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SHORT RIDE

Why US used-car prices went up 10% in a month

Used cars are shown for sale in National City, California, U.S.
Reuters/Mike Blake
Hot commodities.
  • Ana Campoy
By Ana Campoy

Deputy editor, global finance and economics

Published

Used car prices are booming in the US. They jumped 10% from March to April, the biggest spike since 1953, when the government started collecting data. Overall consumer prices rose 0.8%, a bigger increase than expected, according to the latest data from the Bureau of Labor Statistics.

But the pop in prices is not necessarily an immediate cause for concern for inflation hawks worried that the trillions of dollars the government has pumped into the economy will overheat it. What’s happening in the used-car market sheds light on why.

The pandemic strained supply chains

Americans are starting to travel around again as pandemic restrictions ease, and the extra demand for cars is hitting at a time when supply is tight. Car production has been sputtering due to Covid-19. Many manufacturing plants shut down early on in the pandemic as governments struggled to contain the virus. And although car makers have been reopening their assembly lines since then, they have been slowed by a variety of supply chain constraints.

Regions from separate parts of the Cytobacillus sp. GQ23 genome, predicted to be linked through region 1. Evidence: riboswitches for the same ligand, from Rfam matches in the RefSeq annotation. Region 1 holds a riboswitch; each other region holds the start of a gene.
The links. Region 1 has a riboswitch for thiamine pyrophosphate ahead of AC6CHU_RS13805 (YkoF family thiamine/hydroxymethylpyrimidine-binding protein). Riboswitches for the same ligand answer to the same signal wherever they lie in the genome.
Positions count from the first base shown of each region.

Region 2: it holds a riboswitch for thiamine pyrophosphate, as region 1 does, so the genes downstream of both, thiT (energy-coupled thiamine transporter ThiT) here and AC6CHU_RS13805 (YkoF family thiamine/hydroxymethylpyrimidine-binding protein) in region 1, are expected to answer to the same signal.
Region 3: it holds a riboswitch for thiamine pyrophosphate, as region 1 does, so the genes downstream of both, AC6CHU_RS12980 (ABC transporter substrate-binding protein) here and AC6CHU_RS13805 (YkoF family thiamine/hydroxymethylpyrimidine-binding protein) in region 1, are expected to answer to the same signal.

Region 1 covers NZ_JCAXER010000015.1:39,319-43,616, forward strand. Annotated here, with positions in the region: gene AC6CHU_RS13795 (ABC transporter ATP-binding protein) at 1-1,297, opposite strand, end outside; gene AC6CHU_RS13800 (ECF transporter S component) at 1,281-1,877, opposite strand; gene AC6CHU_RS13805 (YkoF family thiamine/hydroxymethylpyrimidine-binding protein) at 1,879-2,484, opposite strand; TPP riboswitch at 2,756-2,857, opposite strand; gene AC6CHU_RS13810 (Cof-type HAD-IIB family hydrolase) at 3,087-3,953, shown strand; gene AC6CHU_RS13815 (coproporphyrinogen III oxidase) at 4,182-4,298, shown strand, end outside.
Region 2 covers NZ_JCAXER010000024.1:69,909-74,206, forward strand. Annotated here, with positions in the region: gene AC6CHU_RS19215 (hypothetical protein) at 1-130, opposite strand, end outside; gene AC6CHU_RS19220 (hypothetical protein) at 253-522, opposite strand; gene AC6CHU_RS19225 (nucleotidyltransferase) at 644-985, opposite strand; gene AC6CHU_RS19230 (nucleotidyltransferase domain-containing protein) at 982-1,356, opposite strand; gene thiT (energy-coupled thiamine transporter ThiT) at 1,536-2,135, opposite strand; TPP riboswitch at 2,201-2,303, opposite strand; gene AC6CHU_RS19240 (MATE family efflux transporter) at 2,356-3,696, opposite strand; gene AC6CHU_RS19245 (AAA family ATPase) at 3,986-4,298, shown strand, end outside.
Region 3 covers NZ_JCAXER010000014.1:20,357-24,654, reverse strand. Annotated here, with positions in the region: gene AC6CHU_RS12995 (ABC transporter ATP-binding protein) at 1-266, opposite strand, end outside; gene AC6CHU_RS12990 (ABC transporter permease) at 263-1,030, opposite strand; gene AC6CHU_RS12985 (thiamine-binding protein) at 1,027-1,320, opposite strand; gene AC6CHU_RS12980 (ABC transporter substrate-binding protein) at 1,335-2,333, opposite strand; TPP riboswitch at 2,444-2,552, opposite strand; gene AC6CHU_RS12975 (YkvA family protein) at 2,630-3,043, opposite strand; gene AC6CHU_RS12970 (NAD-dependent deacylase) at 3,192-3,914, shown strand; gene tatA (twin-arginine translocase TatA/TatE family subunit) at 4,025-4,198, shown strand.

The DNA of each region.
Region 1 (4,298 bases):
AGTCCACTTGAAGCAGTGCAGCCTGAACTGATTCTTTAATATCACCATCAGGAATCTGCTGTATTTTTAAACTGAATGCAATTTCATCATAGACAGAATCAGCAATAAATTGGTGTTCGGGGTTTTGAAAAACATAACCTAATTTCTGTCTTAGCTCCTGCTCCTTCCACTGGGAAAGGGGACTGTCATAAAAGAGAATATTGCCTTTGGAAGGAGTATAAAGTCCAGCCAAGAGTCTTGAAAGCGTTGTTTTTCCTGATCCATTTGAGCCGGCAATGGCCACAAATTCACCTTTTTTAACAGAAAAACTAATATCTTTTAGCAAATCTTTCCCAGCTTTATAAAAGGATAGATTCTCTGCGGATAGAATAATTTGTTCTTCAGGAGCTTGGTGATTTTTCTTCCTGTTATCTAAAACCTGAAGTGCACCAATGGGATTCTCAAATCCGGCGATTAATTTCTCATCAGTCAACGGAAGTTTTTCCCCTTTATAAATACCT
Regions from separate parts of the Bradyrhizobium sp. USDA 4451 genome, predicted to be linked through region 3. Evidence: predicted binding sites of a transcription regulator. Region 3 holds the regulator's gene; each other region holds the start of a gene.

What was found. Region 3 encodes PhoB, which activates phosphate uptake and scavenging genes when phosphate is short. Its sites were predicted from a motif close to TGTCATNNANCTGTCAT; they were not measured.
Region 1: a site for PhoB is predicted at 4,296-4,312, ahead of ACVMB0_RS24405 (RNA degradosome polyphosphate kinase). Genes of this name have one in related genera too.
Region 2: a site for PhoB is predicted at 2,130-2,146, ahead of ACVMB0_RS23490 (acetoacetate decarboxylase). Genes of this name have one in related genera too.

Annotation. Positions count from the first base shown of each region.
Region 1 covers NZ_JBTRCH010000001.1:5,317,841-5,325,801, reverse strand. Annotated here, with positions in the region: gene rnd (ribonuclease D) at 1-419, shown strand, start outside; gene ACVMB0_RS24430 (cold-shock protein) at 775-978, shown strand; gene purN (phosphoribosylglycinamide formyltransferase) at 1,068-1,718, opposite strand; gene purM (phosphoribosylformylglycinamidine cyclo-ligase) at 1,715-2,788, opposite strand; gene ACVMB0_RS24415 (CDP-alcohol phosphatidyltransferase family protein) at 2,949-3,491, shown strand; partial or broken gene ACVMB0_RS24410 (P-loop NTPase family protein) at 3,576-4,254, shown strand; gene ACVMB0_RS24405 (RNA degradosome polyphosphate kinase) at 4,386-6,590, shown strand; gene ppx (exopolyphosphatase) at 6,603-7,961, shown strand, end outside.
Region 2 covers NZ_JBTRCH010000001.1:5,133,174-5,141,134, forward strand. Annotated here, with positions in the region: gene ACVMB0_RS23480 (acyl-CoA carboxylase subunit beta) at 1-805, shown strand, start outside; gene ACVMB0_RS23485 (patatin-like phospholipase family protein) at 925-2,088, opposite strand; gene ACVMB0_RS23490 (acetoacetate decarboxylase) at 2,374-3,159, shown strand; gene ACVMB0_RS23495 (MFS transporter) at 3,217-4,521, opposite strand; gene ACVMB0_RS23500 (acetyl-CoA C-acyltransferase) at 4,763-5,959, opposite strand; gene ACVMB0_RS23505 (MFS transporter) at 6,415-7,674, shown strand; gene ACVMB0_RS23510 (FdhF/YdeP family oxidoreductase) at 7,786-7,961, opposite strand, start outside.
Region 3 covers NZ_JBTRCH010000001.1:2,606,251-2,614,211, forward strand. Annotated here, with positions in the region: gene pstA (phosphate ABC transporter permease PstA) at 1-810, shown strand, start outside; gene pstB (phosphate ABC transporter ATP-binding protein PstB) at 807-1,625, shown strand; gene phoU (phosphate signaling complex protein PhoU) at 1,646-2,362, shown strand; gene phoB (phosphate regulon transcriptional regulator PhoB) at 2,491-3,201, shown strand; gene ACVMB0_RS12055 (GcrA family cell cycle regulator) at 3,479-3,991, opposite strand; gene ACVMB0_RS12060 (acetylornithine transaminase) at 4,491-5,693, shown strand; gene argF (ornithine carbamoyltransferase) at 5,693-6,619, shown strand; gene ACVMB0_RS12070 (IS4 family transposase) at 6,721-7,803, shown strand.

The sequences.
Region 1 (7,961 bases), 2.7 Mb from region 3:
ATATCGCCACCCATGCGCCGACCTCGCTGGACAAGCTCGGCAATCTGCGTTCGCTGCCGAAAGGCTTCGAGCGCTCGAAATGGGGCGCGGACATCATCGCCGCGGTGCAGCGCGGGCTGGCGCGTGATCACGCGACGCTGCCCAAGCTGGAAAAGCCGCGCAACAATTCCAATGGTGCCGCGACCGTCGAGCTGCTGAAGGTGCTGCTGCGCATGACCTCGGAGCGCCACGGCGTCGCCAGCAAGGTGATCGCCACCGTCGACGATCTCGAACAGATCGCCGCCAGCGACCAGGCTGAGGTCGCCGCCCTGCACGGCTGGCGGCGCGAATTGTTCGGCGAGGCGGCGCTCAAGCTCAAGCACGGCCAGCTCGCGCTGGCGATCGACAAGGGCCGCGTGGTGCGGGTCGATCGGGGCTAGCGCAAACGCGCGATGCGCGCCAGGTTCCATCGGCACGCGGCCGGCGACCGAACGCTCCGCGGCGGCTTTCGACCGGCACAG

A key snag has been the ongoing shortage of computer chips, which is creating delays and prompting another round of plant closures.

With fewer new cars in the market, US consumers have been turning to used-car lots, driving prices higher.

The economy is revving up

To be sure, rising prices are also a reflection of the economic recovery—and the economic stimulus. Americans are spending more, resulting in higher prices for all kinds of products, from food to clothes. But that doesn’t mean inflation is about to get out of control. April’s price increases should be looked at in the context of the sharp drops at the beginning of the pandemic. Those kinks should be ironed out as time goes by.

The same is true for the supply chain constraints that are pushing prices higher. In fact, a big chunk of April’s overall increase—more than a third—can be attributed to the rising prices for used cars.  Once manufacturers restock supplies of new cars, demand for used cars should wane and prices should go down.

Many economists, including officials at the US Federal Reserve, are expecting that will be the case for prices in general sooner rather than later. After the release of the inflation report, Fed vice chair Richard Clarida said he expects prices to keep rising for a few months before easing by the end of the year. “I expect inflation to return to—or perhaps run somewhat above—our 2% longer-run goal in 2022 and 2023,” he added.

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